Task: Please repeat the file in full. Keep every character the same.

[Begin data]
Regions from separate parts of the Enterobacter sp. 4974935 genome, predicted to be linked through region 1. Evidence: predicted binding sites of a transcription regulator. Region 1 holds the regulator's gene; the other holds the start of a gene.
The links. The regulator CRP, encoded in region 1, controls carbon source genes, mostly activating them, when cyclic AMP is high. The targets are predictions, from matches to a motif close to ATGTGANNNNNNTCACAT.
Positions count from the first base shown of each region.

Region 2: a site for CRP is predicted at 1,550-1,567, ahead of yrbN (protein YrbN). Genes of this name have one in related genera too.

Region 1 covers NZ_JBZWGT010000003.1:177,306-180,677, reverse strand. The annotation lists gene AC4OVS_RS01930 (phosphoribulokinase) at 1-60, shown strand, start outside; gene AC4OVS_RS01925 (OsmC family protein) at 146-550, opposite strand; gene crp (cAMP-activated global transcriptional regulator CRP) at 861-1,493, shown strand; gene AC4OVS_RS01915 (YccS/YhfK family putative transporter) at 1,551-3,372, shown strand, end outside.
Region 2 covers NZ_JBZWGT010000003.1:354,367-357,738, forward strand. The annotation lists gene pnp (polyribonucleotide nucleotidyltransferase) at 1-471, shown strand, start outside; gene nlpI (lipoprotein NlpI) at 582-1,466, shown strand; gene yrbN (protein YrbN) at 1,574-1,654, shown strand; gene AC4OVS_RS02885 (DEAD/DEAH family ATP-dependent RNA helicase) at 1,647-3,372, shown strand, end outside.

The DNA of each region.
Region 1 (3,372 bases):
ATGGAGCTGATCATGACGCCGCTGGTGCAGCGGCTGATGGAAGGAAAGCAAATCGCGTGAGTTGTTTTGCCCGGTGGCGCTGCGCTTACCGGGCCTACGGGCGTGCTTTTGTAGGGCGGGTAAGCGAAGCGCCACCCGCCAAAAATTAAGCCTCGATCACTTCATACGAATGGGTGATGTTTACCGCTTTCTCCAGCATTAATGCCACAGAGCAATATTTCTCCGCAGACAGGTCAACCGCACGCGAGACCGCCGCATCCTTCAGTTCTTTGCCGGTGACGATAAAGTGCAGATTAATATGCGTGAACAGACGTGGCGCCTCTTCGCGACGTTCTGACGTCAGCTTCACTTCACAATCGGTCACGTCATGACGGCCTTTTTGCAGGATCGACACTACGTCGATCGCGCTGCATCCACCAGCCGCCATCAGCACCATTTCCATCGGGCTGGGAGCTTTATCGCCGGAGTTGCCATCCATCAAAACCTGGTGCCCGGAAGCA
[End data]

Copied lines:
Regions from separate parts of the Enterobacter sp. 4974935 genome, predicted to be linked through region 1. Evidence: predicted binding sites of a transcription regulator. Region 1 holds the regulator's gene; the other holds the start of a gene.
The links. The regulator CRP, encoded in region 1, controls carbon source genes, mostly activating them, when cyclic AMP is high. The targets are predictions, from matches to a motif close to ATGTGANNNNNNTCACAT.
Positions count from the first base shown of each region.

Region 2: a site for CRP is predicted at 1,550-1,567, ahead of yrbN (protein YrbN). Genes of this name have one in related genera too.

Region 1 covers NZ_JBZWGT010000003.1:177,306-180,677, reverse strand. The annotation lists gene AC4OVS_RS01930 (phosphoribulokinase) at 1-60, shown strand, start outside; gene AC4OVS_RS01925 (OsmC family protein) at 146-550, opposite strand; gene crp (cAMP-activated global transcriptional regulator CRP) at 861-1,493, shown strand; gene AC4OVS_RS01915 (YccS/YhfK family putative transporter) at 1,551-3,372, shown strand, end outside.
Region 2 covers NZ_JBZWGT010000003.1:354,367-357,738, forward strand. The annotation lists gene pnp (polyribonucleotide nucleotidyltransferase) at 1-471, shown strand, start outside; gene nlpI (lipoprotein NlpI) at 582-1,466, shown strand; gene yrbN (protein YrbN) at 1,574-1,654, shown strand; gene AC4OVS_RS02885 (DEAD/DEAH family ATP-dependent RNA helicase) at 1,647-3,372, shown strand, end outside.

The DNA of each region.
Region 1 (3,372 bases):
ATGGAGCTGATCATGACGCCGCTGGTGCAGCGGCTGATGGAAGGAAAGCAAATCGCGTGAGTTGTTTTGCCCGGTGGCGCTGCGCTTACCGGGCCTACGGGCGTGCTTTTGTAGGGCGGGTAAGCGAAGCGCCACCCGCCAAAAATTAAGCCTCGATCACTTCATACGAATGGGTGATGTTTACCGCTTTCTCCAGCATTAATGCCACAGAGCAATATTTCTCCGCAGACAGGTCAACCGCACGCGAGACCGCCGCATCCTTCAGTTCTTTGCCGGTGACGATAAAGTGCAGATTAATATGCGTGAACAGACGTGGCGCCTCTTCGCGACGTTCTGACGTCAGCTTCACTTCACAATCGGTCACGTCATGACGGCCTTTTTGCAGGATCGACACTACGTCGATCGCGCTGCATCCACCAGCCGCCATCAGCACCATTTCCATCGGGCTGGGAGCTTTATCGCCGGAGTTGCCATCCATCAAAACCTGGTGCCCGGAAGCA